The ability for critical thinking helps us not to fall victim to disinformation and can be used as a tool to combat it. Disinformation can psychologically affect critical thinking by playing with our emotions. One such example may be the use of language with moral distortions, in which personal opinions are expressed with the use of strong emotions. If we know that the public will emotionally react to a certain topic, then it often happens that influential people use words such as disgust, despair.

Another way to manipulate critical thinking is to express hate speech, also playing with the listener's feelings. In certain cases, terms such as monster, murderer, soulless, terrorist, or traitors are used. In this way, the person to whom these words are directed is identified with those terms and demonized by the public.

In order to be truly informed, the modern individual must possess the most important skills for using the media:

  • Have a critical approach to reading and understanding information

  • Have technical skills for using different media

  • Have knowledge about accessing different media

Why is critical thinking important for elementary media literacy?

Every day, many centers of power (political, business, economic community) attempt to "sell their truth," and critical thinking blocks the possibility of manipulation and deception, i.e., from incorrect judgments. It is necessary to understand the logical connections between ideas, to evaluate arguments, to find errors in judgment, to systematically solve problems, to confirm the importance of ideas to justify one's own ideas and beliefs. The term "critical thinking" should not be equated with the term "negative criticism." Negative criticism is a procedure often used in the media space, implying opposition, with the sole purpose of proving that something is wrong or false, without providing reasons, precise arguments to show that the criticism is justified, i.e., based.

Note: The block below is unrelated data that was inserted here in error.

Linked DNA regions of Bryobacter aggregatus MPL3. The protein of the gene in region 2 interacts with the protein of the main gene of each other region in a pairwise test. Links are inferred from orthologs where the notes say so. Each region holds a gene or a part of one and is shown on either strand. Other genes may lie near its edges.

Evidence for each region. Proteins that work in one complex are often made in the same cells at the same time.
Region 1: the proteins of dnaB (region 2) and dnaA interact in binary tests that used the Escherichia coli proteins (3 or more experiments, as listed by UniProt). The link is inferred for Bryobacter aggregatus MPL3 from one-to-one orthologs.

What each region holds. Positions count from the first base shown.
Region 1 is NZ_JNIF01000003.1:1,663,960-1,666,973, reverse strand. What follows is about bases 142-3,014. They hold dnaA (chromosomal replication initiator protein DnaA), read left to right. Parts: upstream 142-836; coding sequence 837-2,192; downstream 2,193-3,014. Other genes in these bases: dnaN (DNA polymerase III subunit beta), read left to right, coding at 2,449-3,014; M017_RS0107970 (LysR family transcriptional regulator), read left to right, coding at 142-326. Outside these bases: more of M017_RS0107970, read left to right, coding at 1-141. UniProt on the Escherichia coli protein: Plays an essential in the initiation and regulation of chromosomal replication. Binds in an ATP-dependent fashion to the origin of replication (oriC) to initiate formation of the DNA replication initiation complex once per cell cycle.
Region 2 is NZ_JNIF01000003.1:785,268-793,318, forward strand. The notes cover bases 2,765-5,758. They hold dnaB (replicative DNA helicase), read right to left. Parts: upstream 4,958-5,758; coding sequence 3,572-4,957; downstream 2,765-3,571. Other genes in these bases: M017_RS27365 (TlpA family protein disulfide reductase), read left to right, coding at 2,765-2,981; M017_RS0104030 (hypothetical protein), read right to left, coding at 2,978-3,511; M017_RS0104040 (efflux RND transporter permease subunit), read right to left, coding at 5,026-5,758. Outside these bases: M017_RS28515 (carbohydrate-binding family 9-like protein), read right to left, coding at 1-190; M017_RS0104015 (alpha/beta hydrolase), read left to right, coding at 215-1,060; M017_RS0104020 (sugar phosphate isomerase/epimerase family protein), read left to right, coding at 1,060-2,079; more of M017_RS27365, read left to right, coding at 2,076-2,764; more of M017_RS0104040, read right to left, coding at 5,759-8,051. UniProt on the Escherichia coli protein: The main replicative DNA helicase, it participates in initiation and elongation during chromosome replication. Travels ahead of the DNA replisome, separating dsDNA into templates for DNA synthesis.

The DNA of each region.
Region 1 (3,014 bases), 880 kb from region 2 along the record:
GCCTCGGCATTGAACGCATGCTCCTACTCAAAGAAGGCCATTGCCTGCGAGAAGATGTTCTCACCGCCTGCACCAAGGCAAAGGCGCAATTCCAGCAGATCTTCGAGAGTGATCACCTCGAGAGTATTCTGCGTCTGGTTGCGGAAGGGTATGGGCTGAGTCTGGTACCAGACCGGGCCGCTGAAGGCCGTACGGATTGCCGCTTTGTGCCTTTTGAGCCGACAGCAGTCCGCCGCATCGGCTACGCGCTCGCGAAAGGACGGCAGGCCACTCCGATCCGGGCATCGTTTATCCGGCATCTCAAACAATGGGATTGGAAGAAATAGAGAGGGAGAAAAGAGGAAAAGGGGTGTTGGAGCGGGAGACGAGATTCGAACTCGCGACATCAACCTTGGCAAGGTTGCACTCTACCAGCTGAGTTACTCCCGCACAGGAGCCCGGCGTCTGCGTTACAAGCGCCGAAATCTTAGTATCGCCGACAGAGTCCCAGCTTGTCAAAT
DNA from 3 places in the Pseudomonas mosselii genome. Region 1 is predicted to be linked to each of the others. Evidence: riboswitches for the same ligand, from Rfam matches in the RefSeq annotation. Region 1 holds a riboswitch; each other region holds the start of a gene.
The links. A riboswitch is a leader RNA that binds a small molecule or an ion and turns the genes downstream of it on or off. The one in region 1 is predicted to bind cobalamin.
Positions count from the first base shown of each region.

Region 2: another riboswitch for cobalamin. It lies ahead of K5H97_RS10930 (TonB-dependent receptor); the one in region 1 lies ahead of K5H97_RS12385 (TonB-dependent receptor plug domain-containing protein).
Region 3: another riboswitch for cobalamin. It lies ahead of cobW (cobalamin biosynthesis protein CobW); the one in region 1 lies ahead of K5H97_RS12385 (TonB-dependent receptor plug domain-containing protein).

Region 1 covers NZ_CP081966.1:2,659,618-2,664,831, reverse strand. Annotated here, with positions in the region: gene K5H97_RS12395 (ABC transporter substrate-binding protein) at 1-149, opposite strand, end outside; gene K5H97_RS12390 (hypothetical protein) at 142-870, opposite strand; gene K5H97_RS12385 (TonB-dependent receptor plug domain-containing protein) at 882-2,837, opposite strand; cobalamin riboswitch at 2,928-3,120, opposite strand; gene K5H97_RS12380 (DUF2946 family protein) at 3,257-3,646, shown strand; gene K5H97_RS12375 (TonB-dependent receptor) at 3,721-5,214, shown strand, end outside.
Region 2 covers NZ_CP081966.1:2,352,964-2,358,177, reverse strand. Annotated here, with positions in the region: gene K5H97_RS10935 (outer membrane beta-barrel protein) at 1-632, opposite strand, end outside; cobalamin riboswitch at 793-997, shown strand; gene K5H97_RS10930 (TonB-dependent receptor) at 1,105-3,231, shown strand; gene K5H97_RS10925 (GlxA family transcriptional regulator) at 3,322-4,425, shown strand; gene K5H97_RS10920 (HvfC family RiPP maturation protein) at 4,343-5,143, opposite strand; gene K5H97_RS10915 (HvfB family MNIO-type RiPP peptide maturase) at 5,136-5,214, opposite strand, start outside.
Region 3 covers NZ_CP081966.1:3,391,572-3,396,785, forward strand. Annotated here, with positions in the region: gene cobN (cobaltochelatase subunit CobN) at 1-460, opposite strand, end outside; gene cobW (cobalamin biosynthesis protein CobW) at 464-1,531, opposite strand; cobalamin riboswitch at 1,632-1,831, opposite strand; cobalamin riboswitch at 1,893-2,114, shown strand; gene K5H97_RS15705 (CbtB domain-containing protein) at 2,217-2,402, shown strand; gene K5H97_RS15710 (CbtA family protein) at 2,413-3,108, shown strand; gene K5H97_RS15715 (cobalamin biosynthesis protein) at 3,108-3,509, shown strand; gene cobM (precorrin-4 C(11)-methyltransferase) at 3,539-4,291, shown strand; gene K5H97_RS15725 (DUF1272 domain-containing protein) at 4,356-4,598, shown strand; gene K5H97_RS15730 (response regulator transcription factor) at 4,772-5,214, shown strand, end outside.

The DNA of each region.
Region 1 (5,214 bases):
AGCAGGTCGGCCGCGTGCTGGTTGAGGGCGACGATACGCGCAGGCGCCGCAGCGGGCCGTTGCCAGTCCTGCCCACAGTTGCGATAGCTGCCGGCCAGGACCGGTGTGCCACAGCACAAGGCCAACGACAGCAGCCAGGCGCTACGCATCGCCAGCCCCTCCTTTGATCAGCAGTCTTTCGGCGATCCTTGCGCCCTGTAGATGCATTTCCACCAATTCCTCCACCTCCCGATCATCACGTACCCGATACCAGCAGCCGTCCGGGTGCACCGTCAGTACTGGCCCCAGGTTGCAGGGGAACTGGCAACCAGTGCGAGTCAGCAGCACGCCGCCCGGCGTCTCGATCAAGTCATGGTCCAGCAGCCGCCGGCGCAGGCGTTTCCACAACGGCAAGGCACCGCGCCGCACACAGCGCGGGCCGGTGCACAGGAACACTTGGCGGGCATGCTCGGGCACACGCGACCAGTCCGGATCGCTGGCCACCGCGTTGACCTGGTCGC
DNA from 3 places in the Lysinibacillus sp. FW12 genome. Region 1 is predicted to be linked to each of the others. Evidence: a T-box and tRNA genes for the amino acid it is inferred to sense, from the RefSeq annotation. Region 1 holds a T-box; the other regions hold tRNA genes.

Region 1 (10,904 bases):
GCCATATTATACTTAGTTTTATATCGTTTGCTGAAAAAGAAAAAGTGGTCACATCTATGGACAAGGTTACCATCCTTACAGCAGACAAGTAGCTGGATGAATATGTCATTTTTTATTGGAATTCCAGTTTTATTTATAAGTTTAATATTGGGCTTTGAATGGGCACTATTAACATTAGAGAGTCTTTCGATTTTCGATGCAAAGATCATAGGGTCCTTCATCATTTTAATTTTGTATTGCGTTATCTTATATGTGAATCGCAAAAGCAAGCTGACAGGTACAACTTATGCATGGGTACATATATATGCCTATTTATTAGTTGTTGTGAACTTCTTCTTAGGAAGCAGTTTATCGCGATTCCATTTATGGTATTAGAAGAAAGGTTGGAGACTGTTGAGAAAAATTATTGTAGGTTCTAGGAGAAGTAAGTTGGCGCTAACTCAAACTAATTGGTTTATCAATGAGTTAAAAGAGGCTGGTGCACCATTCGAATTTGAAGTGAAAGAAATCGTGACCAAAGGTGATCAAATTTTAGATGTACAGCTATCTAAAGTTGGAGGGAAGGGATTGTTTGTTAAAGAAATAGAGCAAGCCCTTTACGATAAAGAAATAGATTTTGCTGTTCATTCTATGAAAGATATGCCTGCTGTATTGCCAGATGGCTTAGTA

Having developed critical thinking, it is easy to determine whether certain information is accurate or not.

  • What is the source of the information?

First, we need to check the source of the information. Who provides the information and how credible the source is. In the case of fake news, we always check the author of the text; if the information is accurate and reliable, then the author's name will be included in the text.

  • Who provided the information?

At the same time, we must see if the information comes from an institution or from an official, or if it is the personal opinion of the author.

  • Fact or opinion?

The next step is to analyze whether the claim is a fact or an opinion. Why is it claimed this way, what is the motive for the given information, is there an explanation, or is there some other motive to make someone look good or tarnish someone's reputation.

Some intellectual standards for critical thinking are universally applicable in different contexts and are therefore listed in the“Handbook for Informal Education for Elementary Media Literacy”, published by the Metamorphosis Foundation.

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